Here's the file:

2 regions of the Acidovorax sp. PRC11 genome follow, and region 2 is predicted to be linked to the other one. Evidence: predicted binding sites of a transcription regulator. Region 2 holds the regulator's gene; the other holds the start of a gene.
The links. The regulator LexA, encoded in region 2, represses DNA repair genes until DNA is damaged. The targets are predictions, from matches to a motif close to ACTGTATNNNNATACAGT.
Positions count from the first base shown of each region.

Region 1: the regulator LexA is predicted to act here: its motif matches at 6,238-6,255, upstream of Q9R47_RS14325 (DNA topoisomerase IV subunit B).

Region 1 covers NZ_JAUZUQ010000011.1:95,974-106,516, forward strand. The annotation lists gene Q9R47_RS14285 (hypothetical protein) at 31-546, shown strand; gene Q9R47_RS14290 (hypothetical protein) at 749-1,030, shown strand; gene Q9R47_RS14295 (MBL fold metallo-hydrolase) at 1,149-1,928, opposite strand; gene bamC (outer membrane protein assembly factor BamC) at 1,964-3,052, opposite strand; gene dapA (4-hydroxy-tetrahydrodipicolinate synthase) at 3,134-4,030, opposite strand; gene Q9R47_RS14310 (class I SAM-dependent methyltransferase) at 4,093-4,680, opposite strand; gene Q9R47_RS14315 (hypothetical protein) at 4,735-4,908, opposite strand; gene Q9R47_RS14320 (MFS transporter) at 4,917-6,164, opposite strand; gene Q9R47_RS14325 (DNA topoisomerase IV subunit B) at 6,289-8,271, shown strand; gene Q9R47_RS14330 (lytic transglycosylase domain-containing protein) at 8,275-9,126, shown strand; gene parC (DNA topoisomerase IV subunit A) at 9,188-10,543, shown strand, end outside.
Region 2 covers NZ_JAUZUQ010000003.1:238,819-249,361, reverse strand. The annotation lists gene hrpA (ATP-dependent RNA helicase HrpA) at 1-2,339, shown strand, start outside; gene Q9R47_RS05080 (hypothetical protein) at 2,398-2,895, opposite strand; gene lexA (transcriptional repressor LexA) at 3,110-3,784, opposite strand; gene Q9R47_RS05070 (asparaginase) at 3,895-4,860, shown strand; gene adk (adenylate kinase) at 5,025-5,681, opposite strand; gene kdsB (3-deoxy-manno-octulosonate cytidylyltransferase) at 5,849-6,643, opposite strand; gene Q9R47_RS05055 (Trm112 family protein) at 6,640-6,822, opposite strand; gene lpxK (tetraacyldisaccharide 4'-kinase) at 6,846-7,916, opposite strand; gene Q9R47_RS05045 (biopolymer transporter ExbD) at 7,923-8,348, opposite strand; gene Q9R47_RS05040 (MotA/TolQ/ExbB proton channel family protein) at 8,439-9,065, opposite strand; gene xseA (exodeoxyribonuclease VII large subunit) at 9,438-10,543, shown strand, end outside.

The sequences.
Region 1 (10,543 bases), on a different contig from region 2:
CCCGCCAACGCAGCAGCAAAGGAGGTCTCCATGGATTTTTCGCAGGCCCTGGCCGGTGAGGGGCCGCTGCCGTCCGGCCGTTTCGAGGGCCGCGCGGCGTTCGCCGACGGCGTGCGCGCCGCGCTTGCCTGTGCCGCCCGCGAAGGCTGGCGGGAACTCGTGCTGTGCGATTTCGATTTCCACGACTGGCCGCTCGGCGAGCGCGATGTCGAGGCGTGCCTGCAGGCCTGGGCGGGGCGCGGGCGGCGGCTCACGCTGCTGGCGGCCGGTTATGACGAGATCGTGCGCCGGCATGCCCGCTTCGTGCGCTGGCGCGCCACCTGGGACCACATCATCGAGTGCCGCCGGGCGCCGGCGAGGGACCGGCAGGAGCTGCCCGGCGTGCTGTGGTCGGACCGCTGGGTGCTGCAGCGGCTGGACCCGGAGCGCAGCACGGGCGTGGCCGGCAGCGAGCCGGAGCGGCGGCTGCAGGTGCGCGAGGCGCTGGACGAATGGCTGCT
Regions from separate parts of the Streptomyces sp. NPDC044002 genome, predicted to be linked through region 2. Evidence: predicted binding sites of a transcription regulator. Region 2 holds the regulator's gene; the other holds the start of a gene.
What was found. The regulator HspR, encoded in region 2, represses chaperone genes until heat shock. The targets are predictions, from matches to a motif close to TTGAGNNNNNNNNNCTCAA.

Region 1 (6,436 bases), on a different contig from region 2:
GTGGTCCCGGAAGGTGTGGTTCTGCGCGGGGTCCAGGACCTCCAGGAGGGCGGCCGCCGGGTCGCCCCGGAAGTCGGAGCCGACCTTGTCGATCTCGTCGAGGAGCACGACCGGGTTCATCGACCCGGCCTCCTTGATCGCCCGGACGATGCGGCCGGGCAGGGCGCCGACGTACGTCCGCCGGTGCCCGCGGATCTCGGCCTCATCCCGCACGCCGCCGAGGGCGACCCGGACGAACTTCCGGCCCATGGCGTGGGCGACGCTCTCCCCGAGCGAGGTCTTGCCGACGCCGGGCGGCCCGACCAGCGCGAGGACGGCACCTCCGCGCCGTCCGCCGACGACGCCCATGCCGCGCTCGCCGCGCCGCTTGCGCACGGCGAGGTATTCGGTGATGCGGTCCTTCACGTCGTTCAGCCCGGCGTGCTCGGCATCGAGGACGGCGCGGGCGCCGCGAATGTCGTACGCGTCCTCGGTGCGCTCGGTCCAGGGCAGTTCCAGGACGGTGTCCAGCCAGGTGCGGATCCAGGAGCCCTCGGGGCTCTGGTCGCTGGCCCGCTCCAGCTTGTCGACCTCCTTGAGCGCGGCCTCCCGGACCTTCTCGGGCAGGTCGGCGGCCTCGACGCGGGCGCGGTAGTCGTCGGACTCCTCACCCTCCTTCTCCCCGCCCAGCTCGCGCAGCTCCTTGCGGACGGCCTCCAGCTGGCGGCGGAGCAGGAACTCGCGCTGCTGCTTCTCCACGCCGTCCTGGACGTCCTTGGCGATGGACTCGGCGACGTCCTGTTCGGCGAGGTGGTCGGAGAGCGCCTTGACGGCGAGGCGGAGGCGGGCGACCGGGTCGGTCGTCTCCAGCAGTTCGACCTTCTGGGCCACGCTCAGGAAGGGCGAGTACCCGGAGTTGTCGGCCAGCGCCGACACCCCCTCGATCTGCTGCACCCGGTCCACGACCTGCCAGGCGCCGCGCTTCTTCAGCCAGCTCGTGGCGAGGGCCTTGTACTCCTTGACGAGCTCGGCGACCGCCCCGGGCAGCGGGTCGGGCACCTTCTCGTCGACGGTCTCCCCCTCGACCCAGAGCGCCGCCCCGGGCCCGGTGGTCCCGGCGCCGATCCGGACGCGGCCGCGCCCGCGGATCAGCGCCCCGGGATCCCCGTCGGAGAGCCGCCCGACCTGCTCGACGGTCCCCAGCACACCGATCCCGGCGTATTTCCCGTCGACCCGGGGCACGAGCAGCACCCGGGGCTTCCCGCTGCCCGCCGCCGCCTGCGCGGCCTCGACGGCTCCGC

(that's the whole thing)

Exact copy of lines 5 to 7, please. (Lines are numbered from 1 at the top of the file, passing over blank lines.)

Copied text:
Region 1 covers NZ_JAUZUQ010000011.1:95,974-106,516, forward strand. The annotation lists gene Q9R47_RS14285 (hypothetical protein) at 31-546, shown strand; gene Q9R47_RS14290 (hypothetical protein) at 749-1,030, shown strand; gene Q9R47_RS14295 (MBL fold metallo-hydrolase) at 1,149-1,928, opposite strand; gene bamC (outer membrane protein assembly factor BamC) at 1,964-3,052, opposite strand; gene dapA (4-hydroxy-tetrahydrodipicolinate synthase) at 3,134-4,030, opposite strand; gene Q9R47_RS14310 (class I SAM-dependent methyltransferase) at 4,093-4,680, opposite strand; gene Q9R47_RS14315 (hypothetical protein) at 4,735-4,908, opposite strand; gene Q9R47_RS14320 (MFS transporter) at 4,917-6,164, opposite strand; gene Q9R47_RS14325 (DNA topoisomerase IV subunit B) at 6,289-8,271, shown strand; gene Q9R47_RS14330 (lytic transglycosylase domain-containing protein) at 8,275-9,126, shown strand; gene parC (DNA topoisomerase IV subunit A) at 9,188-10,543, shown strand, end outside.
Region 2 covers NZ_JAUZUQ010000003.1:238,819-249,361, reverse strand. The annotation lists gene hrpA (ATP-dependent RNA helicase HrpA) at 1-2,339, shown strand, start outside; gene Q9R47_RS05080 (hypothetical protein) at 2,398-2,895, opposite strand; gene lexA (transcriptional repressor LexA) at 3,110-3,784, opposite strand; gene Q9R47_RS05070 (asparaginase) at 3,895-4,860, shown strand; gene adk (adenylate kinase) at 5,025-5,681, opposite strand; gene kdsB (3-deoxy-manno-octulosonate cytidylyltransferase) at 5,849-6,643, opposite strand; gene Q9R47_RS05055 (Trm112 family protein) at 6,640-6,822, opposite strand; gene lpxK (tetraacyldisaccharide 4'-kinase) at 6,846-7,916, opposite strand; gene Q9R47_RS05045 (biopolymer transporter ExbD) at 7,923-8,348, opposite strand; gene Q9R47_RS05040 (MotA/TolQ/ExbB proton channel family protein) at 8,439-9,065, opposite strand; gene xseA (exodeoxyribonuclease VII large subunit) at 9,438-10,543, shown strand, end outside.

The sequences.